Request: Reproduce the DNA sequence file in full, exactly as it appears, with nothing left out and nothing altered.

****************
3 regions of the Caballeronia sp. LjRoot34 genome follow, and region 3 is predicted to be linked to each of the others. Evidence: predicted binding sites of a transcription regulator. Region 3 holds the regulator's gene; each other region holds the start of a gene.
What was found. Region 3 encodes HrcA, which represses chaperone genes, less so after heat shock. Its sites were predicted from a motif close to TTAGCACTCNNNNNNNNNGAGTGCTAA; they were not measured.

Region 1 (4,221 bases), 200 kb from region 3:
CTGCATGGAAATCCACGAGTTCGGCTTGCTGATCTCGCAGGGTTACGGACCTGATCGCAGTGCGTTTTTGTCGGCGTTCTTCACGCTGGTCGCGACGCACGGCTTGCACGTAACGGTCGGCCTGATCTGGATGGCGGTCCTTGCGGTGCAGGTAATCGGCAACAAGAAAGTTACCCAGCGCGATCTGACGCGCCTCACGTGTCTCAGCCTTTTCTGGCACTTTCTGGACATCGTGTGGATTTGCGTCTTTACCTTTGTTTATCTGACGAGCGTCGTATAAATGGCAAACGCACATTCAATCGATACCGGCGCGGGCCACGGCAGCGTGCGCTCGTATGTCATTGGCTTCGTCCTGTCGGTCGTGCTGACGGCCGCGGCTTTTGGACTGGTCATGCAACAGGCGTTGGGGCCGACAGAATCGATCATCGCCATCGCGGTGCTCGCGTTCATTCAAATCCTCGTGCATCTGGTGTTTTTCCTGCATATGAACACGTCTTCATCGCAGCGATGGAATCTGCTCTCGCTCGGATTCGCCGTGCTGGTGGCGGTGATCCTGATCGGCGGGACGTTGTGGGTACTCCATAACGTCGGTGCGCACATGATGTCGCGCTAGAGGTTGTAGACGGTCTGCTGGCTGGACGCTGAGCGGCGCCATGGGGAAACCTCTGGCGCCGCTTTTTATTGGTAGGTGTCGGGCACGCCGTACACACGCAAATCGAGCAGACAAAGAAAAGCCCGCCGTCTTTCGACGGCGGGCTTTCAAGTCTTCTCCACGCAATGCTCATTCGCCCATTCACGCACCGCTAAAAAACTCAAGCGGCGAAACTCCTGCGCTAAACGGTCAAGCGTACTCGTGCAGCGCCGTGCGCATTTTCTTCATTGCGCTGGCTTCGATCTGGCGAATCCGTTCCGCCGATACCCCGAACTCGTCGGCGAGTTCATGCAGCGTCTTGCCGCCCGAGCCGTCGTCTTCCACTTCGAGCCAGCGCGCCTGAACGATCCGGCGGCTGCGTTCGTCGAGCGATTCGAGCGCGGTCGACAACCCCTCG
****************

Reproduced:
3 regions of the Caballeronia sp. LjRoot34 genome follow, and region 3 is predicted to be linked to each of the others. Evidence: predicted binding sites of a transcription regulator. Region 3 holds the regulator's gene; each other region holds the start of a gene.
What was found. Region 3 encodes HrcA, which represses chaperone genes, less so after heat shock. Its sites were predicted from a motif close to TTAGCACTCNNNNNNNNNGAGTGCTAA; they were not measured.

Region 1 (4,221 bases), 200 kb from region 3:
CTGCATGGAAATCCACGAGTTCGGCTTGCTGATCTCGCAGGGTTACGGACCTGATCGCAGTGCGTTTTTGTCGGCGTTCTTCACGCTGGTCGCGACGCACGGCTTGCACGTAACGGTCGGCCTGATCTGGATGGCGGTCCTTGCGGTGCAGGTAATCGGCAACAAGAAAGTTACCCAGCGCGATCTGACGCGCCTCACGTGTCTCAGCCTTTTCTGGCACTTTCTGGACATCGTGTGGATTTGCGTCTTTACCTTTGTTTATCTGACGAGCGTCGTATAAATGGCAAACGCACATTCAATCGATACCGGCGCGGGCCACGGCAGCGTGCGCTCGTATGTCATTGGCTTCGTCCTGTCGGTCGTGCTGACGGCCGCGGCTTTTGGACTGGTCATGCAACAGGCGTTGGGGCCGACAGAATCGATCATCGCCATCGCGGTGCTCGCGTTCATTCAAATCCTCGTGCATCTGGTGTTTTTCCTGCATATGAACACGTCTTCATCGCAGCGATGGAATCTGCTCTCGCTCGGATTCGCCGTGCTGGTGGCGGTGATCCTGATCGGCGGGACGTTGTGGGTACTCCATAACGTCGGTGCGCACATGATGTCGCGCTAGAGGTTGTAGACGGTCTGCTGGCTGGACGCTGAGCGGCGCCATGGGGAAACCTCTGGCGCCGCTTTTTATTGGTAGGTGTCGGGCACGCCGTACACACGCAAATCGAGCAGACAAAGAAAAGCCCGCCGTCTTTCGACGGCGGGCTTTCAAGTCTTCTCCACGCAATGCTCATTCGCCCATTCACGCACCGCTAAAAAACTCAAGCGGCGAAACTCCTGCGCTAAACGGTCAAGCGTACTCGTGCAGCGCCGTGCGCATTTTCTTCATTGCGCTGGCTTCGATCTGGCGAATCCGTTCCGCCGATACCCCGAACTCGTCGGCGAGTTCATGCAGCGTCTTGCCGCCCGAGCCGTCGTCTTCCACTTCGAGCCAGCGCGCCTGAACGATCCGGCGGCTGCGTTCGTCGAGCGATTCGAGCGCGGTCGACAACCCCTCG